Modest, poignant, intimate… The cinema releases of September 7
♦ See Paris again ***
by Alice Winocourt
French film, 1 h 45
Mia (Virginie Efira), a Russian translator, finds herself by one of these effects of chance “in the wrong place, at the wrong time”: an attack perpetrated in a Parisian brasserie. Several months later, she discovers a whole community of survivors who help each other to overcome this ordeal. Then begins for her an investigation through her own memory, and through Paris, to find the hand that then held hers. From the abstract reconstruction of the attack, to its luminous outcome, See Paris again demonstrates great modesty, avoiding the pitfall of a complacent or victimizing film.
» READ THE REVIEW. “Revoir Paris”: after the attacks of November 13, rekindle the light in life
♦Map 75 ***
by Chie Hayakawa
Japanese film, 1 h 52
In Japan, in the near future, the government has decreed Plan 75, which pushes the elderly to euthanasia, with a significant bonus that the “beneficiaries” can use for their ultimate leisure. Poignant, this film of great finesse anticipates an already significant evolution in Japan where the traditional links between generations have been broken. Director Chie Hayakawa signs a moving work, awarded the Camera d’Or at the last Cannes Film Festival.
» READ THE REVIEW. “Plan 75”, sacrificing the elders
♦ Compromat ***
by Jérôme Salle
French film, 2 h 07
Mathieu Roussel, director of the Alliance Française of Irkutsk, in Russia, is brutally arrested, accused of having disseminated child pornography on the Internet and of committing violence against his family. He is actually the victim of an FSB technique, used to harm a supposed enemy target of the Russian state. On the advice of his lawyer, he then fled. Combining action and intimate drama, Kompromat describes the shortcomings of a country in the image of its leader: omnipresence of violence, machismo, radical rejection of any feminization of society.
» READ THE REVIEW. “Kompromat”, the run of a Frenchman through Russia
♦ The Tiger and the President **
by Jean-Marc Peyrefitte
French film, 1 h 38
In this first film, Jean-Marc Peyrefitte rehabilitates French President Paul Deschanel, figure of the Roaring Twenties and misunderstood reformer who had the fierce and formidable enemy “the Tiger”, Georges Clemenceau. The rivalry between these two major figures of the Third Republic provides exciting script material. But this historical comedy carried by Jacques Gamblin (Deschanel) and André Dussollier (Clemenceau), searches for itself, turns in circles, and, like Deschanel sliding towards madness, gets bogged down.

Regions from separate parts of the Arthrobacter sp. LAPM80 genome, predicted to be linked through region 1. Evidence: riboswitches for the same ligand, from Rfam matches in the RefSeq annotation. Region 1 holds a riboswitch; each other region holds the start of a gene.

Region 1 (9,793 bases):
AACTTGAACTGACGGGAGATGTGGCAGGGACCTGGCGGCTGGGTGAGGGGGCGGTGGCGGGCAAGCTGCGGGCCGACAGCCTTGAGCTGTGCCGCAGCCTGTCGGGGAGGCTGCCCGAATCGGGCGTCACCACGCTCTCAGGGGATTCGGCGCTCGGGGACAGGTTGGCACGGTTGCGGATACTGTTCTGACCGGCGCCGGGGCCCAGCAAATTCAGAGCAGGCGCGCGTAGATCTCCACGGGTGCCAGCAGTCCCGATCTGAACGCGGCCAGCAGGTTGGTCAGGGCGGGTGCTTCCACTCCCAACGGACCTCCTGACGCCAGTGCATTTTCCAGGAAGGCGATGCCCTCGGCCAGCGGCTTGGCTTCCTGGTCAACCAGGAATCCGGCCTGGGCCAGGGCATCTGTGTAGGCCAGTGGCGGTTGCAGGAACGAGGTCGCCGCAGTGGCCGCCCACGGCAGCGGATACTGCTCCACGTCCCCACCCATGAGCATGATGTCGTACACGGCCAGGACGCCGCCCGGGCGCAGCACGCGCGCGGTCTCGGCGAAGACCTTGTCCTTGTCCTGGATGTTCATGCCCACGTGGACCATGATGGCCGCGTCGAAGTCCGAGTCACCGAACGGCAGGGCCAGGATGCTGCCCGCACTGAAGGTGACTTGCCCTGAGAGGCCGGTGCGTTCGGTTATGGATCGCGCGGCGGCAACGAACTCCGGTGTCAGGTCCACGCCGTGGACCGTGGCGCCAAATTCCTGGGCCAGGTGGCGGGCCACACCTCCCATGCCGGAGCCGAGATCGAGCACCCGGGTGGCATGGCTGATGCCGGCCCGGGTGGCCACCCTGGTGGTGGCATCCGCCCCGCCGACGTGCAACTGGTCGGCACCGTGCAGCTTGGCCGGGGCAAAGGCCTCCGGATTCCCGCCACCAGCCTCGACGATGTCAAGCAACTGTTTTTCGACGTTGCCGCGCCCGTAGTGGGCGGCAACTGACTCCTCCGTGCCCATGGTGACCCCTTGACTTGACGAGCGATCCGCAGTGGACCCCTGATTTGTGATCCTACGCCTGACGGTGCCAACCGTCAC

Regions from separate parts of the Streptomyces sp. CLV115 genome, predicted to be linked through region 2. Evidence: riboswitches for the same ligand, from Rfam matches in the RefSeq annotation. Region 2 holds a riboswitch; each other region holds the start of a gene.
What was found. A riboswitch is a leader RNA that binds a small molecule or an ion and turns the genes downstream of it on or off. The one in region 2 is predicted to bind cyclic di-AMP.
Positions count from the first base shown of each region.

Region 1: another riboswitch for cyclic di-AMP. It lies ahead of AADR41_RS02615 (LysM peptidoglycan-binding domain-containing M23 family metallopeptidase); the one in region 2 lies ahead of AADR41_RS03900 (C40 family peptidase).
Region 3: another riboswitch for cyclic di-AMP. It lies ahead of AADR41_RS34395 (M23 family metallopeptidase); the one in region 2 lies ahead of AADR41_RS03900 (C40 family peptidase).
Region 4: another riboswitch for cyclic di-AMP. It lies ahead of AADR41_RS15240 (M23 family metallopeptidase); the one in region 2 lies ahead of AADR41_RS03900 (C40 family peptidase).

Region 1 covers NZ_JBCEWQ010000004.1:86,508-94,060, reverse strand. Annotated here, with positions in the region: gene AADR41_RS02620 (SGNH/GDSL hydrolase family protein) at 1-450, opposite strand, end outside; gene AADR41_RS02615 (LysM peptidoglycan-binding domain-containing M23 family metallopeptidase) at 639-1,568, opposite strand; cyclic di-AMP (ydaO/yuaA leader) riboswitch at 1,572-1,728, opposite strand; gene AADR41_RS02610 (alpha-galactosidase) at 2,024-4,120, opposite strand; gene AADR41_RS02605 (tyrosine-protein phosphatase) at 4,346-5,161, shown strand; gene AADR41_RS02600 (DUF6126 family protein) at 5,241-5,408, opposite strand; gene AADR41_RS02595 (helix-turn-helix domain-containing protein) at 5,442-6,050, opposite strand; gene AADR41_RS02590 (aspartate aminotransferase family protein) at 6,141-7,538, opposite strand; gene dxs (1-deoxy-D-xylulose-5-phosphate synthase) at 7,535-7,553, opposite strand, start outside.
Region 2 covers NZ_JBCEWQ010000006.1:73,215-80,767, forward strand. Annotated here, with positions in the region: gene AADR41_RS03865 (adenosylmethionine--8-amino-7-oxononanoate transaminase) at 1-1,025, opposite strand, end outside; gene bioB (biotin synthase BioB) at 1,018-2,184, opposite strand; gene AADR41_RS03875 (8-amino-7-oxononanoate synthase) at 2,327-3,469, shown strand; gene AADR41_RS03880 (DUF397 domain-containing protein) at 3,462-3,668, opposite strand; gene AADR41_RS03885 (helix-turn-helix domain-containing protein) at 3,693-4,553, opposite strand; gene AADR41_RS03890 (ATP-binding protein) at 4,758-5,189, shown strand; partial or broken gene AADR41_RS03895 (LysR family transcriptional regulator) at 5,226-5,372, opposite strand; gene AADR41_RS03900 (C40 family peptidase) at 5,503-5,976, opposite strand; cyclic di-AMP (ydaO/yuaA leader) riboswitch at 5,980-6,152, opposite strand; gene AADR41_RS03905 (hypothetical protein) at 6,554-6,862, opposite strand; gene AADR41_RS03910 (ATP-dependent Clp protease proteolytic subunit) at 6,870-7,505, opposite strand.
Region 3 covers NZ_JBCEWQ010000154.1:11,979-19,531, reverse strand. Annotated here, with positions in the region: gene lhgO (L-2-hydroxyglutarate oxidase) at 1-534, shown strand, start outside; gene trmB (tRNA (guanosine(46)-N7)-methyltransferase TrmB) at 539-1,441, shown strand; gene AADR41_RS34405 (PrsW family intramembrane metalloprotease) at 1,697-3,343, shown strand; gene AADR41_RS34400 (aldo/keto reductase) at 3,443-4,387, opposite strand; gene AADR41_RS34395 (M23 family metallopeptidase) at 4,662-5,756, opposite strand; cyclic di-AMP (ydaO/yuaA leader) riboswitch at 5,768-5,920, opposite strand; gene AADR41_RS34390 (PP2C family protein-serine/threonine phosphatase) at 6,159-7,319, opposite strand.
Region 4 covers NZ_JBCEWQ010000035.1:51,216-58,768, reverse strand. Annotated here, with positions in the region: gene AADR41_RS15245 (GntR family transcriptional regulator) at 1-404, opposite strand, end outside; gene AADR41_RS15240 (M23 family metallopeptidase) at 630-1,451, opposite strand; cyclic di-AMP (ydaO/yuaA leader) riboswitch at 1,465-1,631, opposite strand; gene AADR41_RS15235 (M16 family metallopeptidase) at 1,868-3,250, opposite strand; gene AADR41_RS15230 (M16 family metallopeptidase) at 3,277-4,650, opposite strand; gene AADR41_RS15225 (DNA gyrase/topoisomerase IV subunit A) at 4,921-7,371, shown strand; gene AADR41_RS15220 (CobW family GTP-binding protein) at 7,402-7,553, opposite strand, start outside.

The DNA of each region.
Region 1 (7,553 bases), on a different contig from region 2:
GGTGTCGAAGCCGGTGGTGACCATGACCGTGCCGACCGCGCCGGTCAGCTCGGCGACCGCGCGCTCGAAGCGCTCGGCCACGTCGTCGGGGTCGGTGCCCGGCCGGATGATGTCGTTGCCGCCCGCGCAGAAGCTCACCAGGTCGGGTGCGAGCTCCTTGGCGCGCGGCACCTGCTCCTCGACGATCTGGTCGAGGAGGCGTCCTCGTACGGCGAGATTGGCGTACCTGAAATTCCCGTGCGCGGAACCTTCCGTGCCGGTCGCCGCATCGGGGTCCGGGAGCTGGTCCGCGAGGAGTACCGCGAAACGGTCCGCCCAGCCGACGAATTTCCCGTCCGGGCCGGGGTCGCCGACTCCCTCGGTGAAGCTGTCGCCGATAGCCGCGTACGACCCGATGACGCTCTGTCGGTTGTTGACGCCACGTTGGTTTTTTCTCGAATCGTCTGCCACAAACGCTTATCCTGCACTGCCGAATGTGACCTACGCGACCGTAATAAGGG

» READ THE REVIEW. “The Tiger and the President”: Paul Deschanel, visionary too fragile
♦ Everybody loves Jeanne **
by Celine Devaux
Franco-Portuguese film, 1 h 35
Jeanne Mayer (Blanche Gardin), bankrupt director of an environmental research institute, travels to Lisbon to empty and sell the apartment inherited after the death of her mother. Director Céline Devaux makes relevant and expressive use of animation at the heart of this film in live action thanks to brief hilarious sketches, where Jeanne’s double expresses her thoughts and torments. The screenplay goes much further than the anxieties of a thirty-year-old on the edge of the abyss and explores the social transformations imposed by the explosion of tourism in the Portuguese capital.
» READ THE REVIEW. “Everyone loves Jeanne”, meeting the ghost of Lisbon
♦ Rodeo *
by Lola Quivoron
French film, 1 h 47
Julia (Julie Ledru), lost city girl, tumbles into the exclusively male environment of the rodeo. As one with her bikes, she rushes head first to show off the men and will end up burning her wings. The film, which starts off with the boosted energy of screaming engines and the fury of life of this youth on the fringes, unfortunately ends up getting lost in the maze of an unconvincing subplot – his desire to free a woman from the grip of her boyfriend of a husband.
» READ THE REVIEW. “Rodeo”, a roaring film overshadowed by controversy
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